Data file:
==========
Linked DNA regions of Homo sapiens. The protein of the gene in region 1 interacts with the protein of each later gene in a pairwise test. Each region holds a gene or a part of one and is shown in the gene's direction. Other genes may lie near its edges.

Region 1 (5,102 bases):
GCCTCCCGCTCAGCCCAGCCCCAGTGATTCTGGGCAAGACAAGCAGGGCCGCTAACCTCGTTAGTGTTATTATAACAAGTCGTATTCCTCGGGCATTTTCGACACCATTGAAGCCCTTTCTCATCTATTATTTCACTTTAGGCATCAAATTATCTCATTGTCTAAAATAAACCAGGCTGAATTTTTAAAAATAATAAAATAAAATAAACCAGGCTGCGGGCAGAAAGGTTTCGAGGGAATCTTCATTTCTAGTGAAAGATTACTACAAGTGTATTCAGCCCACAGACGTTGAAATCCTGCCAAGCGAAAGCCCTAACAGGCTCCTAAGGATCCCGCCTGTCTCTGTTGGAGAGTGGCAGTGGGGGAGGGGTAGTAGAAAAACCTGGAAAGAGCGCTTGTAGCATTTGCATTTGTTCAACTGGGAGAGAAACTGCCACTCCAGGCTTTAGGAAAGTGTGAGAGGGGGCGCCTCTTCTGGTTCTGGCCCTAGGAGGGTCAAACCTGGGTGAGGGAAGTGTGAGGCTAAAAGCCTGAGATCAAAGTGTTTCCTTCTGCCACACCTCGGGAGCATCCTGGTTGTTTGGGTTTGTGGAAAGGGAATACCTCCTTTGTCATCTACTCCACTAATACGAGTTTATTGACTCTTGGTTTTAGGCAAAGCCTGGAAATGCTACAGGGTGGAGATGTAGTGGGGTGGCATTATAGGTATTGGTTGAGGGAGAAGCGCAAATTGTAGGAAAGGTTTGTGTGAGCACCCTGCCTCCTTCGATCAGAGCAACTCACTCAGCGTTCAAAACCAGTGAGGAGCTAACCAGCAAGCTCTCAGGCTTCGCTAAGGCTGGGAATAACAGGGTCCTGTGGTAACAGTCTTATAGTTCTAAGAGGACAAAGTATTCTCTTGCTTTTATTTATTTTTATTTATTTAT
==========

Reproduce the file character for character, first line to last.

Linked DNA regions of Homo sapiens. The protein of the gene in region 1 interacts with the protein of each later gene in a pairwise test. Each region holds a gene or a part of one and is shown in the gene's direction. Other genes may lie near its edges.

Region 1 (5,102 bases):
GCCTCCCGCTCAGCCCAGCCCCAGTGATTCTGGGCAAGACAAGCAGGGCCGCTAACCTCGTTAGTGTTATTATAACAAGTCGTATTCCTCGGGCATTTTCGACACCATTGAAGCCCTTTCTCATCTATTATTTCACTTTAGGCATCAAATTATCTCATTGTCTAAAATAAACCAGGCTGAATTTTTAAAAATAATAAAATAAAATAAACCAGGCTGCGGGCAGAAAGGTTTCGAGGGAATCTTCATTTCTAGTGAAAGATTACTACAAGTGTATTCAGCCCACAGACGTTGAAATCCTGCCAAGCGAAAGCCCTAACAGGCTCCTAAGGATCCCGCCTGTCTCTGTTGGAGAGTGGCAGTGGGGGAGGGGTAGTAGAAAAACCTGGAAAGAGCGCTTGTAGCATTTGCATTTGTTCAACTGGGAGAGAAACTGCCACTCCAGGCTTTAGGAAAGTGTGAGAGGGGGCGCCTCTTCTGGTTCTGGCCCTAGGAGGGTCAAACCTGGGTGAGGGAAGTGTGAGGCTAAAAGCCTGAGATCAAAGTGTTTCCTTCTGCCACACCTCGGGAGCATCCTGGTTGTTTGGGTTTGTGGAAAGGGAATACCTCCTTTGTCATCTACTCCACTAATACGAGTTTATTGACTCTTGGTTTTAGGCAAAGCCTGGAAATGCTACAGGGTGGAGATGTAGTGGGGTGGCATTATAGGTATTGGTTGAGGGAGAAGCGCAAATTGTAGGAAAGGTTTGTGTGAGCACCCTGCCTCCTTCGATCAGAGCAACTCACTCAGCGTTCAAAACCAGTGAGGAGCTAACCAGCAAGCTCTCAGGCTTCGCTAAGGCTGGGAATAACAGGGTCCTGTGGTAACAGTCTTATAGTTCTAAGAGGACAAAGTATTCTCTTGCTTTTATTTATTTTTATTTATTTAT